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WIth 600+ Arrests, Attorney Norman Siegel Warns About Unsafe Jail Conditions For Protesters

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Transit union workers have warned Siegel the police are holding protesters at an abandoned pier that was once (and may still be) contaminated with asbestos. We also hear from Charles Barron of the New York City Council and musician Michael Franti. [includes rush transcript]

Police arrested about 20 protesters yesterday bringing the total to around 600 over the past five days. In response, the National Lawyers Guild held an emergency press conference Monday to condemn the city for jailing nonviolent protesters and then denying them legal aid, food and medical treatment. One of the speakers at the press conference was

  • City Council member Charles Barron, speaking at the National Lawyers Guild Press Conference
  • Norman Siegel, former head of the New York Civil Liberties Union.
  • Michael Franti, musician

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This is a rush transcript. Copy may not be in its final form.

CITY COUNCIL MEMBER CHARLES BARRON: This is the patriot act in action. This is why people demonstrated. This is why half a million people, more than half a million people came out. To deny people legal access, these crimes or these offenses that were committed, so they say should have been desk appearances, and they should have been released. I know murderers who get access to lawyers. I know people who commit serious crimes who have access to lawyers. So to deny us access is the Patriot Act in action. And this is why people demonstrated. We’re calling on the mayor and the commissioner to Intervene. This is ridiculous. This is a peaceful march. Over 500,000 people peacefully marched. Those we think were excessive arrests, excessive detaining, and denying them their legal rights is absurd. We want the mayor to intervene right now. The commissioner, to get those who need any medical attention, they need to get that medical attention, and those who have been in there overnight; they need to be released immediately.

AMY GOODMAN: New York City Council member Charles Barron, hopes to be mayor of New York, as he has already announced his candidacy. This is Democracy Now!, as we talk about the protests and the continues of jailed protester that they face. We’re joined by Norman Siegel, former head of the New York Chapter of the American Civil Liberties Union as well as Michael Franti, hip hop artist who has just returned from Iraq and the occupied territories, Gaza and the West Bank. We’ll talk later with him about that, but now about the protests that he participated in yesterday, but first, Norman Siegel, what is happening to these more than 600 people about that number, who have been arrested?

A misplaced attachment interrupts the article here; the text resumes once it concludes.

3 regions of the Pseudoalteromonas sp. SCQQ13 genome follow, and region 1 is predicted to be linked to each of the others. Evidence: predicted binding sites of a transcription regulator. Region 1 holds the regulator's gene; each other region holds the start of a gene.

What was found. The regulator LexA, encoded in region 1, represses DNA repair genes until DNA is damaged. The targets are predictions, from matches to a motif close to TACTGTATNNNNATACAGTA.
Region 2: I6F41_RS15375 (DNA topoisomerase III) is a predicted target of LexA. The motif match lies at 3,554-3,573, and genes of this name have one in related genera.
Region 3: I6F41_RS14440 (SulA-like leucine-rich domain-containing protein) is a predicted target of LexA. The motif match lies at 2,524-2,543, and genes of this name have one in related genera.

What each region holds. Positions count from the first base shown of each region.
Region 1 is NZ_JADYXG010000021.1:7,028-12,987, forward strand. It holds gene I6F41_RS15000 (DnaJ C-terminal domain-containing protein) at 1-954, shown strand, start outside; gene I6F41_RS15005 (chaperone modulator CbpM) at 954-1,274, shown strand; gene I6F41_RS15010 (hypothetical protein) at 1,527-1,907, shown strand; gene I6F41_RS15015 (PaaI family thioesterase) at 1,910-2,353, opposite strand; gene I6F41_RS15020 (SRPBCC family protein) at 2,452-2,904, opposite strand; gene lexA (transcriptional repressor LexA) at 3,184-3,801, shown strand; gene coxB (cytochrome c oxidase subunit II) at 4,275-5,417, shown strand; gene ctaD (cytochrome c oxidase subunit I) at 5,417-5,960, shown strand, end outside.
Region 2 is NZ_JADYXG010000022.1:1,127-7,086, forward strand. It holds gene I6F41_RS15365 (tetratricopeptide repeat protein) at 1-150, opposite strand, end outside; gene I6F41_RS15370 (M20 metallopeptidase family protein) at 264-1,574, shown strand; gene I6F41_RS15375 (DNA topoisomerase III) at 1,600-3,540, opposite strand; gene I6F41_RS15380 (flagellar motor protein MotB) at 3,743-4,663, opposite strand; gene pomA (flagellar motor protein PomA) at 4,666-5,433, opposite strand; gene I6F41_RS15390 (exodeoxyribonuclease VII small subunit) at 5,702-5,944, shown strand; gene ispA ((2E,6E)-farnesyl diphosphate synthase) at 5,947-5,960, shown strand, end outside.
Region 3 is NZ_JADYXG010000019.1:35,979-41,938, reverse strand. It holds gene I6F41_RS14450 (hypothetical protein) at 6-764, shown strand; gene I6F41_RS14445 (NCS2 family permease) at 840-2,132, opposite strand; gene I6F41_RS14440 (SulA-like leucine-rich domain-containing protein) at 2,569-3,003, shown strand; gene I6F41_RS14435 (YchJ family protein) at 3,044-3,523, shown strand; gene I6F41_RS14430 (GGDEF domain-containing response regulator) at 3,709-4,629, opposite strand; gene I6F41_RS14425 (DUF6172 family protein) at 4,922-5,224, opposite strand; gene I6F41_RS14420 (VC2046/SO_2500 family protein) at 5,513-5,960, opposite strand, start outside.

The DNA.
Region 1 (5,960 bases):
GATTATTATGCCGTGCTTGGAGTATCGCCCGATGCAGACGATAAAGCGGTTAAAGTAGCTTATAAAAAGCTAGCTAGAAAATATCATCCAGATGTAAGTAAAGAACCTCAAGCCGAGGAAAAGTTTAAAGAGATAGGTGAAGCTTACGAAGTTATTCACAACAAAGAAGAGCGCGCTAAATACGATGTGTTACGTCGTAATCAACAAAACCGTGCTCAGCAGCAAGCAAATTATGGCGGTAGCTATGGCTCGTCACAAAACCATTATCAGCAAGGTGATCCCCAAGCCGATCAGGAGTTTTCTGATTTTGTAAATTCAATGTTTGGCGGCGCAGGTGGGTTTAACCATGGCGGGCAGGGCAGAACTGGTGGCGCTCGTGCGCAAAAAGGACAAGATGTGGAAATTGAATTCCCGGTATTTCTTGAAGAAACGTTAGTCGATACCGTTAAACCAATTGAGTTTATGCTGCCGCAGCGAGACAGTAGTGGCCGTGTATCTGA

NORMAN SEIGEL: They’re being processed over on 15th street on the Westside Highway. There’s lots of questions emerging. To begin with, lack of access to lawyers, lack of access to food, and delayed access to medical care. In addition I was informed recently by an official of the Transit Worker’s Union who used to lease that space that that building had had impossible — and possibly continues to have a significant asbestos problem.

AMY GOODMAN: You are talking about Pier 57?

NORMAN SEIGEL: Correct. I wrote the mayor and police commission yesterday telling them that i have gotten this information, I’d like to know whether, A.) they were aware there was the history of this building, and if so, B.) what did they do to investigate the asbestos problem, and if they didn’t do anything about it, they should do it immediately. I have not heard anything yet. I am going to have a press conference today. We should not create any kind of a public health problem for people who are protesting and are detained on the Westside Highway.

AMY GOODMAN: Well, these protesters are being held at Pier 57, right off the Westside highway on the west side of Manhattan, but who was there before? Who were the people who inhabit the building otherwise?